David Murray, M.D., Ph.D., provides a brief overview of the new Alpha-1-Antitrypsin Proteotype S/Z by LC-MS/MS, Serum test now available from Mayo Medical Laboratories. This test should be ordered for individuals suspected of A1A deficiency and can be used for diagnosis and identification of a specific proteotype to determine prognosis.
Mayo Clinic studies, involving thousands of patients, have found the new cell-based AQP4 antibody assay to be more sensitive and specific than ELISA methods.
Robin Patel, M.D., chair of Mayo Clinic’s Division of Microbiology, provides a three-minute overview of a new test for Coxiella burnetii, the causative agent of Q fever. The real-time PCR test rapidly detects Coxiella burnetii DNA in clinical specimens by targeting a sequence of the shikimate dehydrogenase gene (aroE) unique to Coxiella burnetii.
Starting this week, a select number of Mayo Medical Laboratories test results will include a supplemental report, providing more details and/or improved format than what is currently possible with our laboratory information system. This new functionality, to be available for 13 tests initially, will enable you to view an additional report, which may include more information, charts, images and other enriched information.
Melanocytic tumors arising in the skin can present a significant diagnostic challenge. While many lesions can be easily classified as benign nevi or malignant melanoma based on histologic features alone, there is a significant subset of lesions that cannot be clearly defined as either benign or malignant. To aid in diagnosis and differentiation of malignant from benign melanocytic lesions, a (FISH)-based test panel has been developed.
To create more efficient ordering and send out processes for our clients, Mayo Medical Laboratories is pleased to introduce our Universal Pathology Consultation, which will be available on Aug. 19. Based on client feedback, Mayo Medical Laboratories has reengineered its accessioning and laboratory path-of-workflow to enable our clients to obsolete existing codes and now order any specialty of pathology consultation using a streamlined ordering process.
In the United States, major tick-borne diseases include Lyme disease, anaplasmosis, babesiosis, ehrlichiosis, and Rocky Mountain spotted fever. Historically, only certain pockets of the United States posed a risk for tick-borne disease. However, the geographic range of ticks has expanded and large areas of the population are now at risk. Because of this increased risk, it is important that physicians recognize who to test, when to test, and what test to use.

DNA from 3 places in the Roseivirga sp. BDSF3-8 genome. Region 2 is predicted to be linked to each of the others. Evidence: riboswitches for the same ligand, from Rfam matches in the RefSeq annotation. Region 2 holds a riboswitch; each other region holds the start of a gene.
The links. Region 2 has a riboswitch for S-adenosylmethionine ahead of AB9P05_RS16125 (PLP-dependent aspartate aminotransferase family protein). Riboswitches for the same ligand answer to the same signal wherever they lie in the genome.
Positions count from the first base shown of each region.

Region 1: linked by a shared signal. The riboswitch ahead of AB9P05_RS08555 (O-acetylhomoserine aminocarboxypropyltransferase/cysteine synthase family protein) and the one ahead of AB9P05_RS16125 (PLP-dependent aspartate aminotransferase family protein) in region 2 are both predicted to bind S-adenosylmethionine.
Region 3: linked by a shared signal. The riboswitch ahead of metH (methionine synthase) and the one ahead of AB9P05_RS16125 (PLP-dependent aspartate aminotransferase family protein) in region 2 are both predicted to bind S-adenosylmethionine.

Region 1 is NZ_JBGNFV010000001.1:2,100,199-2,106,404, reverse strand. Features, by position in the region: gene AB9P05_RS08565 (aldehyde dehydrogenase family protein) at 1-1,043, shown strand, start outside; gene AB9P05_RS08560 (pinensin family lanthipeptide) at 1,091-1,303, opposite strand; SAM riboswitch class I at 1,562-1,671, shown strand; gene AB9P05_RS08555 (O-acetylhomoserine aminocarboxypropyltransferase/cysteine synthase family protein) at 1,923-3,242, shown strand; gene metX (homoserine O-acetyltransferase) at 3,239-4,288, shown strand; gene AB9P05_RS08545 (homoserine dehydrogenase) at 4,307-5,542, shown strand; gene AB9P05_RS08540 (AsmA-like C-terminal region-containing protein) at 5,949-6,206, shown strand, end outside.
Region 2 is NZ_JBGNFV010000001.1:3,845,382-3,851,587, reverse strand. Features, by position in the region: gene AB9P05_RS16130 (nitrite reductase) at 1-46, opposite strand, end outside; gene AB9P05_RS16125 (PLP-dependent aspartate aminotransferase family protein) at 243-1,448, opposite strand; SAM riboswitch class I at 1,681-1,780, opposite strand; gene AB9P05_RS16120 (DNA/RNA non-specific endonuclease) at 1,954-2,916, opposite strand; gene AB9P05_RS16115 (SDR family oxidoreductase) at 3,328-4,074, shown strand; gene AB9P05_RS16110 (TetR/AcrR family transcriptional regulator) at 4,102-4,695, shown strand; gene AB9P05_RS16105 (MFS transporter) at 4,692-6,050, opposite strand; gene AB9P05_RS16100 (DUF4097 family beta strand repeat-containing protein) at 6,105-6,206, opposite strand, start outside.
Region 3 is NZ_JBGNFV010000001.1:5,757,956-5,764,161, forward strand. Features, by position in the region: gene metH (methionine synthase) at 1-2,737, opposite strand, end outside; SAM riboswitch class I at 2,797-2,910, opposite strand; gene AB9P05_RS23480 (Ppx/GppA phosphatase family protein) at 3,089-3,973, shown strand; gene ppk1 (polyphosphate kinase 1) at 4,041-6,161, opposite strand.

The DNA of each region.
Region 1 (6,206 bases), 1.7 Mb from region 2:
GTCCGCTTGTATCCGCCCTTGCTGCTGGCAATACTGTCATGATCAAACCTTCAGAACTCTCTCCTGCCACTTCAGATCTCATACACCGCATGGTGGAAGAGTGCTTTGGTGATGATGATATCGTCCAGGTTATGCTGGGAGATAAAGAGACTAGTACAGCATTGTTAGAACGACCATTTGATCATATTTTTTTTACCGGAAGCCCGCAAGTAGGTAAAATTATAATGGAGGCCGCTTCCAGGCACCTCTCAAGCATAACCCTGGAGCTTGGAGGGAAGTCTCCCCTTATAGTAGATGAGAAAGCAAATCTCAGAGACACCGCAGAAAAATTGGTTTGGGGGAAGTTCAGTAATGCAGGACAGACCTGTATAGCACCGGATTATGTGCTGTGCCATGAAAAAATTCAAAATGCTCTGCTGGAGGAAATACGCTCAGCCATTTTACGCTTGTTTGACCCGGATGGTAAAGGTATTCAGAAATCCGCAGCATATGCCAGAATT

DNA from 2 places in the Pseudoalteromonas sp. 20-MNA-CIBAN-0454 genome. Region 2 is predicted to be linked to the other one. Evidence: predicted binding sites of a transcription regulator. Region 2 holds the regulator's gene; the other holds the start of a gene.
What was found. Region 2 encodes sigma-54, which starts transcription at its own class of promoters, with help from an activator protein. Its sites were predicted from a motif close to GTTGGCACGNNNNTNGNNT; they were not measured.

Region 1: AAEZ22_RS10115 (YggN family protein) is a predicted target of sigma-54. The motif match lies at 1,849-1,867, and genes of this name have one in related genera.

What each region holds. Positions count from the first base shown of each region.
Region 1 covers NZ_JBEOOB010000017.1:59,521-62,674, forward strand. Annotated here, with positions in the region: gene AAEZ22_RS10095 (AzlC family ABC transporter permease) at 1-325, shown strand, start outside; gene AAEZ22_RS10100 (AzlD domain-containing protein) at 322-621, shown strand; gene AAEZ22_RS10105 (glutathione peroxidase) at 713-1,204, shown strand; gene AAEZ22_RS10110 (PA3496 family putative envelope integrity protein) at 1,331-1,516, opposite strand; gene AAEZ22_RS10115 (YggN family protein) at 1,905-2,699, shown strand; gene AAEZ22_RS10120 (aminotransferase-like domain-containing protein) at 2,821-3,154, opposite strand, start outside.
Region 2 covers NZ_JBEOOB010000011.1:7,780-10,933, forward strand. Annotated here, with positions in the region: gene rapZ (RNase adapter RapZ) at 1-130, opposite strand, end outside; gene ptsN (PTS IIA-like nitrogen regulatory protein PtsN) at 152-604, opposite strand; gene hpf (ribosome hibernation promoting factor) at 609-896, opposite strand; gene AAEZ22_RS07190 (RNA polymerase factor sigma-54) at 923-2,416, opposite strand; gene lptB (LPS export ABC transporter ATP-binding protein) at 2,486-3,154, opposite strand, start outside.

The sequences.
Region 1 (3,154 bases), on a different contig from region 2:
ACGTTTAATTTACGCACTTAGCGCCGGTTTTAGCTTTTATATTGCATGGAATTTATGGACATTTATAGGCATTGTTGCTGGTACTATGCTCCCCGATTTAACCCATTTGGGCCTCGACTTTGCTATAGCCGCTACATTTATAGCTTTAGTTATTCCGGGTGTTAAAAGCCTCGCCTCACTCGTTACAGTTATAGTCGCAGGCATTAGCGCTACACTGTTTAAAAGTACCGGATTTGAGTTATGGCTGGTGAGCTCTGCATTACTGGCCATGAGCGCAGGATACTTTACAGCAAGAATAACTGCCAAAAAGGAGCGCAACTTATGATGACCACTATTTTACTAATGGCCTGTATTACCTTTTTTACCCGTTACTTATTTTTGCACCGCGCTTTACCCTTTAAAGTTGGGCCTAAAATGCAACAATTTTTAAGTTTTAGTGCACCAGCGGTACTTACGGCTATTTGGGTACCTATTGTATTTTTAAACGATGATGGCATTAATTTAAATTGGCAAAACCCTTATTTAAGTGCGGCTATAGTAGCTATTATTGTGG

Mayo Clinic and Cancer Genetics Inc. today launched OncoSpire Genomics, a joint venture with the singular goal of improving cancer care by discovering and commercializing diagnostic tests that leverage next-generation sequencing. OncoSpire will focus on mutually identified projects in the Biomarker Discovery Program within Mayo’s Center for Individualized Medicine. Mayo Medical Laboratories and Mayo Clinic’s Department of Laboratory Medicine and Pathology will work with Mayo’s Center for Individualized Medicine to help bring discoveries from the joint venture to patients at Mayo Clinic and elsewhere.
Mayo Medical Laboratories is now performing NMR lipoprotein particle testing using the LipoScience, Inc. Vantera® Analyzer, which identifies and quantifies concentrations of lipoproteins using NMR spectroscopy and proprietary signal processing algorithms. Read more for full details and test information.
Pyrazinamide is one of the four first-line agents used to treat Mycobacterium tuberculosisinfections. It is a unique agent in regards to susceptibility testing because it requires testing under acidic conditions, and it is well documented in relevant literature that current broth methods tend to overcall resistance to this agent.
Mycobacteria are a genera of bacteria with a unique cell wall structure which makes them resistant to drying, disinfectants, UV light, and many antibacterial agents. There are approximately 160 species of mycobacteria, some of which have extremely slow growth rates (12 to 24 hour generation time), therefore they may require up to six weeks for growth in a culture.